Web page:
Erta Ale is located on the East African Rift in Ethiopia – part of the Erte Ale Range – and is a fairly active shield volcano that erupts basaltic lava flows from both the central vent and from fissues, along with sometimes have a lava lake in the main caldera. These eruptions aren’t too much of a danger to the people who live near the volcano as it mostly issues lava flows rather than erupting explosively. It hasn’t erupted since 1967 according to the GVP, however, the volcano did erupt in 2005 (see above), displacing thousands of people.
NEW INFORMATION (2200 Pacific Time)
Just got this email about the eruption in northern Afar, Ethiopia. Sounds like it has released a significant amount of sulfur into the atmosphere:

Satellite instruments detected an eruption in northern Afar, Ethiopia
on November 3. The eruption first manifested itself as a large sulfur
dioxide (SO2) cloud drifting eastwards over the Arabian peninsula,
detected by the Ozone Monitoring Instrument (OMI) and the Atmospheric
Infrared Sounder (AIRS). MODIS data from the University of Hawaii’s
MODVOLC hot-spot monitoring tool (
confirmed an extensive hot-spot (presumably lava flows) near Alu
volcano, in the northern part of the Erta ‘Ale range. Details are
still sketchy and these observations are as yet unconfirmed from the

A total of 0.1-0.2 Tg of SO2 was measured in the eruption cloud by OMI
at ~1100 UT on November 4, by which time the SO2 cloud had reached
southern Iran. Using the OMI SO2 data and radiosonde soundings,
observed SO2 cloud drift yields a preliminary estimate of the eruption
onset time of 1400-1600 UT on November

More details as they are available.

Volcano Profile: Rabaul

Sorry about the dearth of posts. It has been a busy week here in Davis and I’ve been a little distracted by the upcoming election. Combined with the relative lack of volcano news this week, the posting has been lackluster.
However, that being said, I will try to make up for some of it by starting my Volcano Profiles series that will bide the time between volcano news. I start with a volcano that was suggested by Eruptions reader Thomas Donlon: Rabaul.



  • Location: Papau New Guinea
  • Height: 688 m
  • Geophysical location: Boundary of Australian plate and Pacific plate, where the Pacific plate is subducting under the Australia (note: very simplified as there are a number of microplates involved as well).
  • Type: Arc-related caldera
  • Monitoring: Rabaul Volcano Observatory
  • Summary: Rabaul is an 8×14 km caldera that has been partially filled by the sea, but multiple peripheral vents can been seen along the caldera edges. Likely the caldera seen today was formed 1,400 years ago and there is evidence that an ancestral caldera formed 7,100 years ago. The volcanic system erupts basaltic through dacitic lavas from these vents, producing lava flows and voluminous pyroclastic flows that have caused extensive death and damage to the settlements near the caldera over the last 200 years. The currently active vents are Tavurvur and Vulcan.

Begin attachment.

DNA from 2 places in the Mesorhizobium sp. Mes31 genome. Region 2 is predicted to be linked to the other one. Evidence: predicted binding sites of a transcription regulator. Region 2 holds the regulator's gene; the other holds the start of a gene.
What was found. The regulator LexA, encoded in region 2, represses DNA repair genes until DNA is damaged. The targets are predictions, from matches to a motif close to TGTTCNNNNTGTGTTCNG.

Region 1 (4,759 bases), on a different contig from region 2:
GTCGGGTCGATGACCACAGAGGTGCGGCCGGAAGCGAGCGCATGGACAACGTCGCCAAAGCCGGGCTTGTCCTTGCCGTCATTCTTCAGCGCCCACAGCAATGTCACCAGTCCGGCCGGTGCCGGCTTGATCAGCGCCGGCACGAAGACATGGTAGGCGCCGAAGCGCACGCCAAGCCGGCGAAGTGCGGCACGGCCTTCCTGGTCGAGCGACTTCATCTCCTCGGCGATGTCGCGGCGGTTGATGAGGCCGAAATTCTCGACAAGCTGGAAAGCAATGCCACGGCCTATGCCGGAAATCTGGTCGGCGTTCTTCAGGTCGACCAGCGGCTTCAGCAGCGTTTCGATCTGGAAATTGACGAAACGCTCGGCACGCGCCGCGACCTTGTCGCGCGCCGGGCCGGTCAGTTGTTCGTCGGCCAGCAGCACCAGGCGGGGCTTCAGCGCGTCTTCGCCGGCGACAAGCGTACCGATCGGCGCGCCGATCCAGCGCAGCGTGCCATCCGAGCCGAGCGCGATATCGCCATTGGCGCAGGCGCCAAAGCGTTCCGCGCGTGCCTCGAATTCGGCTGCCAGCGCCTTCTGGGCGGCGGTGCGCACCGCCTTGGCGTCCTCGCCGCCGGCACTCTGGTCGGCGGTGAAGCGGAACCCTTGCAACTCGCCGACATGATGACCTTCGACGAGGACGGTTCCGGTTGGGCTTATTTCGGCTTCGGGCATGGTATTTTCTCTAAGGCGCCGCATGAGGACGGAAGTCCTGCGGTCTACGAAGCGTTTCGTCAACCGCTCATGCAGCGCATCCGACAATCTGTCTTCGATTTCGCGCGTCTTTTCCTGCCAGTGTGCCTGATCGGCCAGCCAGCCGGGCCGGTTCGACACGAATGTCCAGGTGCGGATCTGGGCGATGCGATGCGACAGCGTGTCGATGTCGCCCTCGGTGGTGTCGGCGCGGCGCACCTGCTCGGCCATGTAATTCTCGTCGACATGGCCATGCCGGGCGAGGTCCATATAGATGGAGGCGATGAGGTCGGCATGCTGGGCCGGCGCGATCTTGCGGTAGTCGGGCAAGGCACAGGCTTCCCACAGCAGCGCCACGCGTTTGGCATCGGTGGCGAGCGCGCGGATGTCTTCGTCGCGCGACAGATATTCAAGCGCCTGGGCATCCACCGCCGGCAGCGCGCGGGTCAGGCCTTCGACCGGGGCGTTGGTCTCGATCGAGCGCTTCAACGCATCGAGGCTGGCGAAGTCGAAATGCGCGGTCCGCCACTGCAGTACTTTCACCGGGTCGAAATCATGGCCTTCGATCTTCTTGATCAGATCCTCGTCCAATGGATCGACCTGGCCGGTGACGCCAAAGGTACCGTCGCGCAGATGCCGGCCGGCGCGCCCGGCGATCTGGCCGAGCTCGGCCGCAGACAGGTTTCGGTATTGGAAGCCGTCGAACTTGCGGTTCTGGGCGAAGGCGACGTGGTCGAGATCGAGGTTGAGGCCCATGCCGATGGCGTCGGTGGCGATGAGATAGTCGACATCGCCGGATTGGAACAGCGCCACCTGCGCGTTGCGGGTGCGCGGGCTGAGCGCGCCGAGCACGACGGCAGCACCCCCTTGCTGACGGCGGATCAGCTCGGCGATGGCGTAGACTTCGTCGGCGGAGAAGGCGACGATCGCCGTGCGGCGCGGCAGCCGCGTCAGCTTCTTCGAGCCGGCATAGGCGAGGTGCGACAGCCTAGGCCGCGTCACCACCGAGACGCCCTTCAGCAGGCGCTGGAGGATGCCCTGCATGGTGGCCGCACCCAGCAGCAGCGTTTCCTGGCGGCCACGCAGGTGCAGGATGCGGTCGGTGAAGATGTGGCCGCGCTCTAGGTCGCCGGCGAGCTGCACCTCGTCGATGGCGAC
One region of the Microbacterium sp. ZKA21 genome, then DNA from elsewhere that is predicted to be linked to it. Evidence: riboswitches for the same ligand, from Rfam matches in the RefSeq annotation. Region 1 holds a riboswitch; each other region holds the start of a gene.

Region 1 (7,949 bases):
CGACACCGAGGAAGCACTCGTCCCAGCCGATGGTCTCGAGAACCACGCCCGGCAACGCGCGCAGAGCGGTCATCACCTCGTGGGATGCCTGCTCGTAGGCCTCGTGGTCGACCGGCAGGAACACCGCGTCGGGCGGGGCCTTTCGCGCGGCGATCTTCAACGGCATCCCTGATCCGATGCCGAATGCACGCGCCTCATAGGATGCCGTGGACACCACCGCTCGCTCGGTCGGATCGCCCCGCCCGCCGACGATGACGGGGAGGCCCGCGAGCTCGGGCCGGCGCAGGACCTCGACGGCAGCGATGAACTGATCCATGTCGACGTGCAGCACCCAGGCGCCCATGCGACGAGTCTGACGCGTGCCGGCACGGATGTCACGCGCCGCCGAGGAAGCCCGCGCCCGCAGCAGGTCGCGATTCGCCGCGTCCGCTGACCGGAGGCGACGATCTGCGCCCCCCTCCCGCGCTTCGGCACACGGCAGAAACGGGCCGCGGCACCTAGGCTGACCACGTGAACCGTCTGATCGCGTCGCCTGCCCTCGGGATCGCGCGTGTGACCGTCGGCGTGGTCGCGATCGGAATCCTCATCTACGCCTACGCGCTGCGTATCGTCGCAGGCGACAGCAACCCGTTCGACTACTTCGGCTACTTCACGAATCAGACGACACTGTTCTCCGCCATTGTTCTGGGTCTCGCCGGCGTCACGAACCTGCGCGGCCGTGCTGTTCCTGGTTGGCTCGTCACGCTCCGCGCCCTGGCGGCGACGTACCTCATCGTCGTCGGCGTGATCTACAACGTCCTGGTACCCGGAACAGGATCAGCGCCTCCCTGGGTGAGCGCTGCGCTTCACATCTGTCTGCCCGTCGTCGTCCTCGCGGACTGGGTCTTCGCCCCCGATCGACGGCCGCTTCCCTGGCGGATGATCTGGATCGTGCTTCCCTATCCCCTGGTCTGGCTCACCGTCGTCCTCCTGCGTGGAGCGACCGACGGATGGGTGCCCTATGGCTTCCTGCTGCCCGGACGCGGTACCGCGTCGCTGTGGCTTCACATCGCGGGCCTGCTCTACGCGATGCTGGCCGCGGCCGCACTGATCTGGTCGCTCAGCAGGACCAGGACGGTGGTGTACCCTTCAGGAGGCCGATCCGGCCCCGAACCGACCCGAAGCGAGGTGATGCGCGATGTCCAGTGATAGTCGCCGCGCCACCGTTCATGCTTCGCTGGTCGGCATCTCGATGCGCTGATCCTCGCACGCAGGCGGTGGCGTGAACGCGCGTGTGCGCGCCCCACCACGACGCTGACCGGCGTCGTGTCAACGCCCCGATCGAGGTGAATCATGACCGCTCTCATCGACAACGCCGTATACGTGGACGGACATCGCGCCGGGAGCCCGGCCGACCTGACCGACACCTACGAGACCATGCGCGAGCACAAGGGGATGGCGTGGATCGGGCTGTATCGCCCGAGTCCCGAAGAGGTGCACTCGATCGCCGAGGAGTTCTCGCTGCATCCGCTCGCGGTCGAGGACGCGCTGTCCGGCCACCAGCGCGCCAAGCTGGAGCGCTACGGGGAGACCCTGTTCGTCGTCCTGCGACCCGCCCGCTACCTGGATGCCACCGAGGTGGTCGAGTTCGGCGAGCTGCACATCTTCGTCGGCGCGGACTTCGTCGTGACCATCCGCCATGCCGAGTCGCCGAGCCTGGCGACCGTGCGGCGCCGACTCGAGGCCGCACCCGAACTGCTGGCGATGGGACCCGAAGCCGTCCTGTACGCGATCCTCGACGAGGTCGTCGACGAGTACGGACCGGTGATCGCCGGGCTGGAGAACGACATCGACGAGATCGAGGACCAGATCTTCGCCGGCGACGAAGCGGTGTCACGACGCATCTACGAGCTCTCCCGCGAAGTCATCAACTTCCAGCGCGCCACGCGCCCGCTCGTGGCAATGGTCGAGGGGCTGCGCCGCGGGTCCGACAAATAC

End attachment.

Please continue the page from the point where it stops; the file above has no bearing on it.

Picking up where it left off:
• Current status: The Rabaul caldera is currently in an active cycle which started in 1994, producing ash and steam eruptions, along with lava flows and ash flows from both Tavurvur and Vulcan. The caldera has been constantly active since 2006, with the most recent activity consisting of earthquake and small, conduit-clearing eruptions from a shallow reservoir.
  • Notable Recent Eruptions: The Rabaul Caldera has had two major eruptions in the past 100 years and they are stark contrasts in terms of hazard mitigation and evacuation. The eruptions from Vulcan and Tavurvur in 1937 killed more than 500 people while blanketing the countryside in ash. It also produced a tsunami that washed boats onshore. This eruption is thought to have been roughly a VEI 4. Vulcan and Tavurvur followed up this eruption with another VEI ~4 in 1994, but thanks to excellent planning, evacuating practice and an organized response, the death toll to this eruption was a mere 5 (an excellent summary of this evacuation was presented on an episode of NOVA). This eruption produced ash fall and pyroclastic flows from at least 5 vents along the caldera and the ash fall effects were amplified by heavy rain (likely caused by the eruption itself). Some of this ash was in excess of 7 feet and destroyed 80% of the structures in the town of Rabaul. Interestingly, the only real signs of a potential eruption at the Rabaul Caldera before 1994 was significant surface uplift in the caldera in the mid-1980s, followed by quiescence until the 1994 eruption.